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In poetry, a set of extrametrical syllables at the beginning of a verse is said to stand in anacrusis (Ancient Greek: ἀνάκρουσις "pushing up"). The technique is seen Old English poetry; in lines of iambic pentameter, the technique applies a variation on the typical pentameter line causing it to appear at first glance as trochaic.
In music, an anacrusis is the note or sequence of notes which precedes the first downbeat in a bar. In the latter sense an anacrusis is often called a pickup or pickup note. Western standards for musical notation often include the recommendation that when a piece of written music begins with an anacrusis, the composer, copyist, typesetter, or printer should delete a corresponding number of beats from the written music's final bar in order to keep the number of bars in the entire piece at a whole number.
The plural of anacrusis is anacruses (see Ancient Greek grammar).
Examples (music)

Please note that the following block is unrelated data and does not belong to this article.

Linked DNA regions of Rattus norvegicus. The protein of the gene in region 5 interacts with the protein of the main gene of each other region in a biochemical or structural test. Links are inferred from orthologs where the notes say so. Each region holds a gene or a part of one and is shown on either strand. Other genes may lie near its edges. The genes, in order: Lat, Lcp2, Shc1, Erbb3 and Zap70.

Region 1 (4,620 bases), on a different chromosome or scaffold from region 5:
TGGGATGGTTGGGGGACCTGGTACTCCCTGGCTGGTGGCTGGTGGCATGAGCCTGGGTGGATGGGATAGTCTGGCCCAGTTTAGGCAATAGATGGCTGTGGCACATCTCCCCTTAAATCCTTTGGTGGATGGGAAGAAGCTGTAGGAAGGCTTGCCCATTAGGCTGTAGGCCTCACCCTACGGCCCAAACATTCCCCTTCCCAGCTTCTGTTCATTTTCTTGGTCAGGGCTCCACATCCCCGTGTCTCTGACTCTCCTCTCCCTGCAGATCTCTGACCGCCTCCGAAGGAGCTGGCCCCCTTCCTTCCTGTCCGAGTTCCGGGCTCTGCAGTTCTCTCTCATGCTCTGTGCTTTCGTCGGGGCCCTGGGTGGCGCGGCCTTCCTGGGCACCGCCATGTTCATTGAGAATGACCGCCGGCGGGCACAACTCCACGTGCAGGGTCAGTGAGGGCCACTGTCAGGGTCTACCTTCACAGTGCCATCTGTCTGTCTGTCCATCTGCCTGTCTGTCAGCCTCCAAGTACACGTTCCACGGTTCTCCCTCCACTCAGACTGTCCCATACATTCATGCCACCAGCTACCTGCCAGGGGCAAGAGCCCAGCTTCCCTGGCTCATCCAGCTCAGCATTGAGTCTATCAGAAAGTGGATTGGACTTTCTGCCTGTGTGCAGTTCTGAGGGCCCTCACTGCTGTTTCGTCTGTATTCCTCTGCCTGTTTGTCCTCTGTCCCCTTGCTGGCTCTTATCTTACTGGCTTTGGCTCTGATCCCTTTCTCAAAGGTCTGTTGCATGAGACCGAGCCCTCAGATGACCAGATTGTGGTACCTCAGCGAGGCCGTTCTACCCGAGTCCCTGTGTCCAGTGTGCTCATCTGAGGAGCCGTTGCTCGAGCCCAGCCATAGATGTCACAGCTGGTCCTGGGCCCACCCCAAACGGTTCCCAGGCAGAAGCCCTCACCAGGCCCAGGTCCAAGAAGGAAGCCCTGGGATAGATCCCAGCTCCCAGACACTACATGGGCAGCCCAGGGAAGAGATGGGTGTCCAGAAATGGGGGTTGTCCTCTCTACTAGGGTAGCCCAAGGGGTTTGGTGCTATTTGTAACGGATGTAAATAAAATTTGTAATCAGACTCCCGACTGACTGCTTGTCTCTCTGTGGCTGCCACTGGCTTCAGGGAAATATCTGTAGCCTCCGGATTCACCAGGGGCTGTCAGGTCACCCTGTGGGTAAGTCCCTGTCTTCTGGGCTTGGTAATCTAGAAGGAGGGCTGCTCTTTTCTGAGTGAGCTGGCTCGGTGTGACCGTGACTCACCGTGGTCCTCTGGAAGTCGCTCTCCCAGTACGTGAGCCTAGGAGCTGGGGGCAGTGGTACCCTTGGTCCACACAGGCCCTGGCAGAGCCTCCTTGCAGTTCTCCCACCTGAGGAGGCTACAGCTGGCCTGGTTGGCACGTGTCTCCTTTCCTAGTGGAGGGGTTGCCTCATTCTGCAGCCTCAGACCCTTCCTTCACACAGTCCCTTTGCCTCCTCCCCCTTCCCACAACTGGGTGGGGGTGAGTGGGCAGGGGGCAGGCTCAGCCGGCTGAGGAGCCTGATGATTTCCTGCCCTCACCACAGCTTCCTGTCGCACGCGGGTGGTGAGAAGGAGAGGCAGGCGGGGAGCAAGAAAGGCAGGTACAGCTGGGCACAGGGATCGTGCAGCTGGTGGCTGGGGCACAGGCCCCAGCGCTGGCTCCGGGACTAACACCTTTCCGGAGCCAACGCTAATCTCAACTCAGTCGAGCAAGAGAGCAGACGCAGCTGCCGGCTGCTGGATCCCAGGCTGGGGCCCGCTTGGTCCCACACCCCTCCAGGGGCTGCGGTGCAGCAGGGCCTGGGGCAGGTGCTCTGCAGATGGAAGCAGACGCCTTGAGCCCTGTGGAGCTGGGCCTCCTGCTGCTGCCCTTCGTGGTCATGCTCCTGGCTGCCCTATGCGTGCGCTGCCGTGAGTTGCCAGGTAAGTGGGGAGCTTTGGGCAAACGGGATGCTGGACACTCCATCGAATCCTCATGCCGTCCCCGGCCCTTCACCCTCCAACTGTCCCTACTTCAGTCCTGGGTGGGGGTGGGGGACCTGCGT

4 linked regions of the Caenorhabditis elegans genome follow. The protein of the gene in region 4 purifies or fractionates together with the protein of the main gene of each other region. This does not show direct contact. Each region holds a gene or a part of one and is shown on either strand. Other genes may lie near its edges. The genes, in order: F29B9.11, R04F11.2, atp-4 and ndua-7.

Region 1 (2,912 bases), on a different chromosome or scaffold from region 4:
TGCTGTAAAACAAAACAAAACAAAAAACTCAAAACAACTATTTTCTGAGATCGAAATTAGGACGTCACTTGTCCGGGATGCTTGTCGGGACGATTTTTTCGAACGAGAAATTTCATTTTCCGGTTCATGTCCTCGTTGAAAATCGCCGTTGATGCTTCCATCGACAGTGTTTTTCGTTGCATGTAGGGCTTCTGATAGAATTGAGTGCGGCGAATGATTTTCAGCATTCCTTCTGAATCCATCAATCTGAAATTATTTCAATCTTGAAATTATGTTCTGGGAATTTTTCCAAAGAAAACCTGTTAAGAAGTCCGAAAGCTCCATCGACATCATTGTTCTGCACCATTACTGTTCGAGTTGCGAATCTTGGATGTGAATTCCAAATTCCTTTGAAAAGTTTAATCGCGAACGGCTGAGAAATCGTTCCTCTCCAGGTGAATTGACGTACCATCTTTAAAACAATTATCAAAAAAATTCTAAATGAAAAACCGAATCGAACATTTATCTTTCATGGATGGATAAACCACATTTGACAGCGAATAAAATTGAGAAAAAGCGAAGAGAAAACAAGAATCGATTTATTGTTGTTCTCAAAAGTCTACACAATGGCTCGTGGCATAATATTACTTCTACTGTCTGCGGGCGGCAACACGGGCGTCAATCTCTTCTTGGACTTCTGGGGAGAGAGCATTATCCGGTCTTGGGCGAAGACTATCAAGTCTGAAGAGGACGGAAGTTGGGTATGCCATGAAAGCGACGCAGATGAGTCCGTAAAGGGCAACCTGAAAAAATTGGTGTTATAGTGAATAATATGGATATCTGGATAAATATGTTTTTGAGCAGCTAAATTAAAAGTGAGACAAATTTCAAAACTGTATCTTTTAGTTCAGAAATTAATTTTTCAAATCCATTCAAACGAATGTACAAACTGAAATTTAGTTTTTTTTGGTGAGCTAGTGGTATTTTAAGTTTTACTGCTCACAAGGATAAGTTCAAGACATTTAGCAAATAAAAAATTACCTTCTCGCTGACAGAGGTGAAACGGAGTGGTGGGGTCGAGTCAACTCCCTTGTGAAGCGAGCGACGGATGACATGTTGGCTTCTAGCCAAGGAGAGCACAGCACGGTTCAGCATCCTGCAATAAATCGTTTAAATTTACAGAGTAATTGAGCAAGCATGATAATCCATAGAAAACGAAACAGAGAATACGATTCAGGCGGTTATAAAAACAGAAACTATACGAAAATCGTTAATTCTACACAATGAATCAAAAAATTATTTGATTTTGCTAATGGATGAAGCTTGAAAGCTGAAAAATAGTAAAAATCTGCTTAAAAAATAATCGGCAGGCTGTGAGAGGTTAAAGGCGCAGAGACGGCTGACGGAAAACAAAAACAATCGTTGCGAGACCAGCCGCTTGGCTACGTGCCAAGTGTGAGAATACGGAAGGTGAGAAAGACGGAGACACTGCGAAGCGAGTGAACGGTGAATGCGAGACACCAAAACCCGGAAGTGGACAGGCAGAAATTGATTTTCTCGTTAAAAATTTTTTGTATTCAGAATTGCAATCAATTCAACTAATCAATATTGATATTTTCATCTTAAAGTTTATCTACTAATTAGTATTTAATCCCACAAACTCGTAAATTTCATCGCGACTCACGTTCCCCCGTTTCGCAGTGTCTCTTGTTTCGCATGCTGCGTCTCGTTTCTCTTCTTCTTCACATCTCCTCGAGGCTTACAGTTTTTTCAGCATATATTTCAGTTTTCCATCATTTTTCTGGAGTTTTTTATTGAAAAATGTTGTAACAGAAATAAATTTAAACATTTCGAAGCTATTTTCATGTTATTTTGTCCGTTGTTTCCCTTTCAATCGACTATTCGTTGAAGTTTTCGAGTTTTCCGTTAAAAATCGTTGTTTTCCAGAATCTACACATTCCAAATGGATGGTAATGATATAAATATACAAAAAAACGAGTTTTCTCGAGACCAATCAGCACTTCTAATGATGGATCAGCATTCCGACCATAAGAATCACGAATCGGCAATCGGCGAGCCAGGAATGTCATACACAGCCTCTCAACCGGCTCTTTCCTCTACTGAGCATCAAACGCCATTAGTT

- In the song "Happy Birthday to You", the anacrusis forms the Happy and the accent is on Birthday.
- In The Star Spangled Banner, the word Oh in the first line is an anacrusis in both the music and the anapestic meter of the poem:
x / x x / x x / x x / Oh, say, can you see, by the dawn's ear- ly light. . . ˘ ˘ ¯ ˘ ˘ ¯ ˘ ˘ ¯ ˘ . . .
- At the beginning of the Beatles' "Yellow Submarine", "In the" is the anacrusis, while "town" falls on the downbeat.
- McCully, C. B. (1996). English Historical Metrics. Cambridge. p. 35. ISBN 9780521554640.
- Preece, D. A. (1987). "Good Statistical Practice". The Statistician. D 36: 397.
See also